There are so many qualities I admire about Barbara from her beauty to her amazing empathy for strangers, but it's her knack for making lists that has made me who I am. She's a planner and an organizer and I'm not. She knows how to make lists and stick to an agenda. Her ability to bring things to the forefront and discuss important life issues has given us a beautiful home, two amazing daughters who can speak two languages, swim, dance, paint, ski and play instruments. Without her, my kids would be illiterate, talentless couch potatoes living in an overpriced rental condo.... Actually, without her there would be no kids and all those fine traits would apply to me!
But married life isn't always perfect and we all endure our share of disappointments. Which brings up another point. When Barb met me so long ago in my angst-ridden teens, I was quite the prolific songwriter having penned many tortured ballads about my many failed relationships. She's often asked me over the years for her own song and has been disappointed that none has been written. My answer has always been the same: those songs were unhappy tunes about healing or pleading to save a failed relationship. Since there is nothing broken or in need of healing in our lives the songs are unnecessary and would just ring hollow. Besides, I got the girl this time!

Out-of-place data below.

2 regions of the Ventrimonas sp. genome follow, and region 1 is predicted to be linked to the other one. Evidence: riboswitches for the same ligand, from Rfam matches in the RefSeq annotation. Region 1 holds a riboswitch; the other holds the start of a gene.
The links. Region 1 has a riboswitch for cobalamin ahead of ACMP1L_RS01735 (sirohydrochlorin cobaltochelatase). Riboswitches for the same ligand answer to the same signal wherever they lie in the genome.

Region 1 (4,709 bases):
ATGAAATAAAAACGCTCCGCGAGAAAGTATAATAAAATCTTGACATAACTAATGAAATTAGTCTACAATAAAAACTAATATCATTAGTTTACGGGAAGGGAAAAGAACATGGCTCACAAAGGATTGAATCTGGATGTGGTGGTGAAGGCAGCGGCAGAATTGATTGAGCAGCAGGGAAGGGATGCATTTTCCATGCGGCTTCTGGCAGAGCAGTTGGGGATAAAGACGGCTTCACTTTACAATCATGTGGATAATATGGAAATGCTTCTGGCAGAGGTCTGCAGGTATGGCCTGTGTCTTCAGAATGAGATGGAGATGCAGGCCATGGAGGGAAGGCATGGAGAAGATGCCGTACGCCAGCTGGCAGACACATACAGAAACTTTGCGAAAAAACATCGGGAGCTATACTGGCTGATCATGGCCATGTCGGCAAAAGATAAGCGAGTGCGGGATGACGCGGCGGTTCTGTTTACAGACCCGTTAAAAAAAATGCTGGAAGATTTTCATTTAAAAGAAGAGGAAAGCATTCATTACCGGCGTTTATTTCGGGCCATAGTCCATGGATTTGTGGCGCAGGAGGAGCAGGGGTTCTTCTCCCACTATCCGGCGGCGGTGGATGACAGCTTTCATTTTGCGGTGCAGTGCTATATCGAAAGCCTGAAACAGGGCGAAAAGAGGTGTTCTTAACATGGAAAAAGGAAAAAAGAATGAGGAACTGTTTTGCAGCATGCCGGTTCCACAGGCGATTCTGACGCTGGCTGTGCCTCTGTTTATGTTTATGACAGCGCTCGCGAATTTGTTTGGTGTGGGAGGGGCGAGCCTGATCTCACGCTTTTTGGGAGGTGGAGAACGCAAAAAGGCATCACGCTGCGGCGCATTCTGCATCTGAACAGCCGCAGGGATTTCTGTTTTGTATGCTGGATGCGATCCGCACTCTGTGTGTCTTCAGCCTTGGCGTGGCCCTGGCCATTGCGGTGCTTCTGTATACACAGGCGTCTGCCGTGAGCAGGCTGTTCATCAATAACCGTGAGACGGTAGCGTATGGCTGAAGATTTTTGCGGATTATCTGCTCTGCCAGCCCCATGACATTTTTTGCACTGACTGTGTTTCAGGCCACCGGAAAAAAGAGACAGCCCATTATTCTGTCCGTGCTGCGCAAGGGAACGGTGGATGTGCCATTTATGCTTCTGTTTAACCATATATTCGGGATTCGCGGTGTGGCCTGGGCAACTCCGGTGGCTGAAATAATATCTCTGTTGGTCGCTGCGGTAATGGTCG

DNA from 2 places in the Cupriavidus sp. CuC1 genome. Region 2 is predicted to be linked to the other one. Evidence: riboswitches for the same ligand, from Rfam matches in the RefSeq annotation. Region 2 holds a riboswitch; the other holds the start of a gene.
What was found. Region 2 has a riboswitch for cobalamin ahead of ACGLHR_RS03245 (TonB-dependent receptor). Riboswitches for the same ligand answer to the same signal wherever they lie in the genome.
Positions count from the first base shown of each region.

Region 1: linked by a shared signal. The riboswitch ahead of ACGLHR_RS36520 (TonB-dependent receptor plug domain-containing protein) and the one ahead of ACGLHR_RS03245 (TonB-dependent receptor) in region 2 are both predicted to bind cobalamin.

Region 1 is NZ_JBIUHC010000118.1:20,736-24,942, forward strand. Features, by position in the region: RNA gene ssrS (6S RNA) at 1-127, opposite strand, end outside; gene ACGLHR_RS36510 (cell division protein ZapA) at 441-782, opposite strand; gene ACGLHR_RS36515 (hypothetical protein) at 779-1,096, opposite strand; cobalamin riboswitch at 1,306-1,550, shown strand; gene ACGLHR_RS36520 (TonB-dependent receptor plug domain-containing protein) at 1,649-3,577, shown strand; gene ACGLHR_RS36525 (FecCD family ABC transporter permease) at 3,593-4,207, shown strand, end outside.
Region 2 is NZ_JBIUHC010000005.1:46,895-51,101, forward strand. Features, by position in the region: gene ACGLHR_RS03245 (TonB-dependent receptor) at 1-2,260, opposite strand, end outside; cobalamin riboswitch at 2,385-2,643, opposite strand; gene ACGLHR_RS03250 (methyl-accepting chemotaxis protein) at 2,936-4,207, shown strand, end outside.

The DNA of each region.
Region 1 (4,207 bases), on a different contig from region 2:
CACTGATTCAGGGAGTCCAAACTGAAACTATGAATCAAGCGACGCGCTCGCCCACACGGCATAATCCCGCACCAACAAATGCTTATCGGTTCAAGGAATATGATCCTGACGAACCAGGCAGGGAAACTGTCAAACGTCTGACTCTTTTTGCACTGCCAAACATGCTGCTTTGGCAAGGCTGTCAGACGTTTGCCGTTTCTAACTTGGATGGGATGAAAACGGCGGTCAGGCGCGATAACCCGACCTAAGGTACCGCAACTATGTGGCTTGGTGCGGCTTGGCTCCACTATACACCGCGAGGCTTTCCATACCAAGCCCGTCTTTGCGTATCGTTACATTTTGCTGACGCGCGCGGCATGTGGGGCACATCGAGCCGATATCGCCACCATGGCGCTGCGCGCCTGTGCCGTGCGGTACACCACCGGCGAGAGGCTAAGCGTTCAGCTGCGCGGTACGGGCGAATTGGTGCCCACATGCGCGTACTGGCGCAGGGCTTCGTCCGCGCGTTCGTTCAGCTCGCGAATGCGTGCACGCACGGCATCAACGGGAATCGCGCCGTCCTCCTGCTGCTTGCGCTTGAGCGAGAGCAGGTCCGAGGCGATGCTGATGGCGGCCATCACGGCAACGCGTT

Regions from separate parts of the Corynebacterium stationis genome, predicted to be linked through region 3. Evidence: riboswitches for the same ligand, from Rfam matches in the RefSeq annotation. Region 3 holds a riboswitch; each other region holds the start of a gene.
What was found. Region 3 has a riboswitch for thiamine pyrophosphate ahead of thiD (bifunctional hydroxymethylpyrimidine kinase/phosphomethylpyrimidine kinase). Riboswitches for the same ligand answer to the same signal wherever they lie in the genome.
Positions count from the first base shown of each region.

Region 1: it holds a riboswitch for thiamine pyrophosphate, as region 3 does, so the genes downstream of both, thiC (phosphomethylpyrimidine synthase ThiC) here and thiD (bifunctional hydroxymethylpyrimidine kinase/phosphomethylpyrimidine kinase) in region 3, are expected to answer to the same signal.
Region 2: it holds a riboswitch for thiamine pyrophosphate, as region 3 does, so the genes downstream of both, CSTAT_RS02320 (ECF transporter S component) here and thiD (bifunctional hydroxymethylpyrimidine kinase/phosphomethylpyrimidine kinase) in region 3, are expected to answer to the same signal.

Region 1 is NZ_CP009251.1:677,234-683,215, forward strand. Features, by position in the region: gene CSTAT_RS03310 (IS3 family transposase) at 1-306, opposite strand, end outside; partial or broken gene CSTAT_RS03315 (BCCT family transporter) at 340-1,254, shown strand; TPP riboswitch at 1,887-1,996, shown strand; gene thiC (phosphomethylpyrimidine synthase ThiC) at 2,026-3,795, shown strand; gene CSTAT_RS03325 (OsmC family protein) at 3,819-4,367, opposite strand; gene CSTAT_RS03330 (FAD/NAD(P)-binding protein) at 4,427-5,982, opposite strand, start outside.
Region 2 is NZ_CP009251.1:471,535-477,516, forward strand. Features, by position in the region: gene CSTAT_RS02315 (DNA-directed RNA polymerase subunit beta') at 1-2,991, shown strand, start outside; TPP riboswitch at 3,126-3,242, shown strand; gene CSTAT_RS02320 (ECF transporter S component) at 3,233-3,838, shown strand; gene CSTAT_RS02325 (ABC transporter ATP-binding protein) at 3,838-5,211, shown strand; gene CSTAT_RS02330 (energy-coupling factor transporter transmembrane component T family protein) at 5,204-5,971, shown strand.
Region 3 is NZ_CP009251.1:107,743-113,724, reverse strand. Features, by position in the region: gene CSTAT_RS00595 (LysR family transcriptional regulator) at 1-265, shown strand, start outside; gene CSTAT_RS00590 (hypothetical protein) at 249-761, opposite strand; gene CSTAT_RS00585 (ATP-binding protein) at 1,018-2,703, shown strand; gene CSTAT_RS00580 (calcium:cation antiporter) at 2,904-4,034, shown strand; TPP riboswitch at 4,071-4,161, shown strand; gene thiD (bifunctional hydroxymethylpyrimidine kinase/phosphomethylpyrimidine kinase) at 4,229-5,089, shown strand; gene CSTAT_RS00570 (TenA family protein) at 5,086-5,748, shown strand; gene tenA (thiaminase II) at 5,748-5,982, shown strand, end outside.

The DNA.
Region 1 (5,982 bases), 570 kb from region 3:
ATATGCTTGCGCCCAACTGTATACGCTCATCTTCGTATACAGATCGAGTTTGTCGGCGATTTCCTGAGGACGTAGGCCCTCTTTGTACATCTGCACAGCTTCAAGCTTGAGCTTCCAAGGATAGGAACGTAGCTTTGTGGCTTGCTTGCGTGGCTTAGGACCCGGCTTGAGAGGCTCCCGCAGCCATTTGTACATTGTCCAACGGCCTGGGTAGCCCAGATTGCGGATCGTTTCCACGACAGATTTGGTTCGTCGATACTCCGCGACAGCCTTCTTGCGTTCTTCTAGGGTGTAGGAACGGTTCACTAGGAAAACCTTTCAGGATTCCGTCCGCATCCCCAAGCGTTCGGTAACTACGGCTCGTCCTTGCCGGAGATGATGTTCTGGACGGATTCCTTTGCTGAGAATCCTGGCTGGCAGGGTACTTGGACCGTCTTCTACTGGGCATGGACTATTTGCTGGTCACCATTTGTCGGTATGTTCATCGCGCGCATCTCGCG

Yup, I like being married to Barb. And waking up everyday and seeing my own personal girl next to me never gets old.
Okay, that's enough. The damage is done, Colin. The cease and desist orders will be coming shortly asking us to burn our man-cards. But when I see you around the ceremonial bonfire, we'll be in good company with the rest of the happily married real men.